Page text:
Posted on September 13, 2005 07:41 PM

Comments

You nail it in the last paragraph. Working backwards from a conclusion is always what gets you into trouble.

But it's not always the case. Sometimes people just lie, I'm afraid.

Posted by: Dylan Otto Krider at September 13, 2005 10:39 PM


Dr. Pielke,

I agree with your point that "when it comes to discussing policy options [Mrs. Kolbert] focuses exclusively on the less significant factor." IMO, that is the only point that I would consider worth making, since Kolbert is not an expert, she is not pretending to be an expert and she is not writing to an expert audience. With respect, the rest of your post strikes me as a little bit nit-picky.

E.g.: "This is an increase of more than 600%, quite a bit larger than the "several hundred percent" reported by Kolbert."

Six is quite a bit larger than several? The American Heritage dictionary says: "several: Being of a number more than two or three but not many."

You also write:
"Kolbert's column understates what the report actually says about the effects of growing population and wealth by a factor of 3."

Where does she do this?

Posted by: James Bradbury at September 14, 2005 02:21 PM


That last paragraph's reference to "silver bullet solutions" is a little odd since the policy changes needed to limit coastal development are way simpler and easier to implement than those needed to stop AGW. How many more Katrinas will it take to change that?

Posted by: Steve Bloom at September 14, 2005 09:49 PM


James- Thanks. I pretty much agree with you. While Kolbert may have the luxury of being imprecise (though I'd like to think columnists/journalists should be held to high standards of accuracy), I want my commentary to be as solid as possible. So view the fact checking as my own investigation of the data. To answer your question, Kolbert finds ("several hundred percent"/65% = ~3/1, and the real ratio from the ABI report is actually 10/1, 10/3 is where I got the "factor of 3"). I don't think this is very important in the broader context -- I think that the main points stand irrespective of these details.

Posted by: Roger Pielke Jr. at September 14, 2005 09:57 PM


Roger, I think you've missed the point of what Kolbert was saying. She wasn't saying that the effects of societal change would be several hundred percent higher. She said "The figures did not take into account the expected increase in the number and wealth of people living in storm-prone areas; correcting for such increases, the losses are likely to be several hundred per cent higher."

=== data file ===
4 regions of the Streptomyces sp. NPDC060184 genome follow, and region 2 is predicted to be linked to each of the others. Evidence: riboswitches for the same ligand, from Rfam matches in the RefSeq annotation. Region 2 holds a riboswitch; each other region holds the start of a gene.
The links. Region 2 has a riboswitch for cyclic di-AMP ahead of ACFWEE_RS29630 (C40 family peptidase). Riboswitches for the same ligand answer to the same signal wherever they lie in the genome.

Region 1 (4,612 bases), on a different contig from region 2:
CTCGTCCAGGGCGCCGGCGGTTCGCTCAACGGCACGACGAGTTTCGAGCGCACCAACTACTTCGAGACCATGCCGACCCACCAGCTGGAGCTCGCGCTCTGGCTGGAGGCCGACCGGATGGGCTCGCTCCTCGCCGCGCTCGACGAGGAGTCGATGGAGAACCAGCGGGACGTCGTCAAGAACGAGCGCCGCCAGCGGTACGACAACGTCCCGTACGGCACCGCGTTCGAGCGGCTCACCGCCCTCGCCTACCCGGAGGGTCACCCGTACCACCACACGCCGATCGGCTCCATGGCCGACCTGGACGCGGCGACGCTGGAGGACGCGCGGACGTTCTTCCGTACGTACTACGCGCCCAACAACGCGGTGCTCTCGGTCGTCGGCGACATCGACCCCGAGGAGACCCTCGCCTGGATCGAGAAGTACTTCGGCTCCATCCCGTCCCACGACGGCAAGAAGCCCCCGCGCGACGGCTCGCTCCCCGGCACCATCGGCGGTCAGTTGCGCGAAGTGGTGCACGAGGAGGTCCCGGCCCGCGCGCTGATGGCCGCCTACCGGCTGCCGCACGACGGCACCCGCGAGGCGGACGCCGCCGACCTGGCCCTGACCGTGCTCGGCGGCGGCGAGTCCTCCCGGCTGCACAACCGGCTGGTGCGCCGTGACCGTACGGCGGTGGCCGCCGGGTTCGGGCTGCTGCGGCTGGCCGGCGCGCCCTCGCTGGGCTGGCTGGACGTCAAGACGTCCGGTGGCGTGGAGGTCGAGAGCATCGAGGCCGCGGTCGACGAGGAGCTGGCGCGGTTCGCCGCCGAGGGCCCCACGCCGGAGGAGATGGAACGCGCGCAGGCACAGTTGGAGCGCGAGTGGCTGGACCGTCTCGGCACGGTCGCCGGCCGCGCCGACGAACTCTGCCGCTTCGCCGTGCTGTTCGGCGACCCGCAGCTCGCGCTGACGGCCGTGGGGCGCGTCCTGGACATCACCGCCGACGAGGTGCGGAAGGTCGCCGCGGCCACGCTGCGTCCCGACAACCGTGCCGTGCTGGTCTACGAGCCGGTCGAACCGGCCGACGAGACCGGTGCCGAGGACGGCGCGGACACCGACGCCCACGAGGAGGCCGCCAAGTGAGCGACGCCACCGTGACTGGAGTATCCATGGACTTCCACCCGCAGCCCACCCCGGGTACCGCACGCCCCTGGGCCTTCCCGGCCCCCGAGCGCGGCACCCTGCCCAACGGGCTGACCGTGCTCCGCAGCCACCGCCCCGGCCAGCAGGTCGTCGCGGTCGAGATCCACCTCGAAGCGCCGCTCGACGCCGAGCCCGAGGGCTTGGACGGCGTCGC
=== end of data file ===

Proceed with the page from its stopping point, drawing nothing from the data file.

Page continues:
i.e. because more people will be living in vulnerable areas, and because property there will be more valuable, the effects of increased destructiveness in the future will be greater than the effects of the same amount of increased destructiveness applied to the current demographic situation.

So you can imagine a situation: AGW and no societal changes = 65% greater cost. No AGW but societal change = 600% greater cost. AGW and societal change = 1.65 x 6 = 1000% greater cost. OK these are pretty naive calculations but you can see that the effect of AGW is indeed to increase the cost by several hundred percent.

Posted by: Tom Rees at September 15, 2005 04:40 AM


Tom, thanks, I see what you are saying. Though if this is indeed what Kolbert was saying then she is even further off than I thought, as the ABI report she draws this information from does not say this, and when one talks of something being X percent larger this is usually a multiplier not added on. But even so, the larger point on her discussion of policy options remains. Thanks.

Posted by: Roger Pielke Jr. at September 15, 2005 05:19 AM


Roger, the percentages are additional but the effect relative to baseline is multiplicative. e.g. a storm that costs $1 billion today will cost $6 billion in the future due to societal changes, then you add 65% for the effects of AGW. True there's nothing in the report about this, but I guess it's where she was coming from.

You're right that this has no impact on policy regarding the relative costs of AGW vs societal changes (if you eliminated societal changes, then the effect would be a whopping reduction in the cost of my hypothetical storm from $10 billion to $1.65 billion - even without addressing the AGW issue).

But it does have major implications for the cost-effectiveness of any measure (including AGW emissions reductions) to reduce risk.

Posted by: Tom Rees at September 15, 2005 09:31 AM


> ... I simply don’t think that people are prepared
> to see the numbers right before their eyes. ...
> But if we are to address the ever-growing
> vulnerability of society to weather disasters
> we cannot continue to ignore the obvious.

Do you mean things like the exponential implications of "steady growth"? It's a global phenomenon, not just weather-related.

Posted by: Steve Sturgill at September 16, 2005 12:56 PM




Sitemap | Contact | Find us | Email webmaster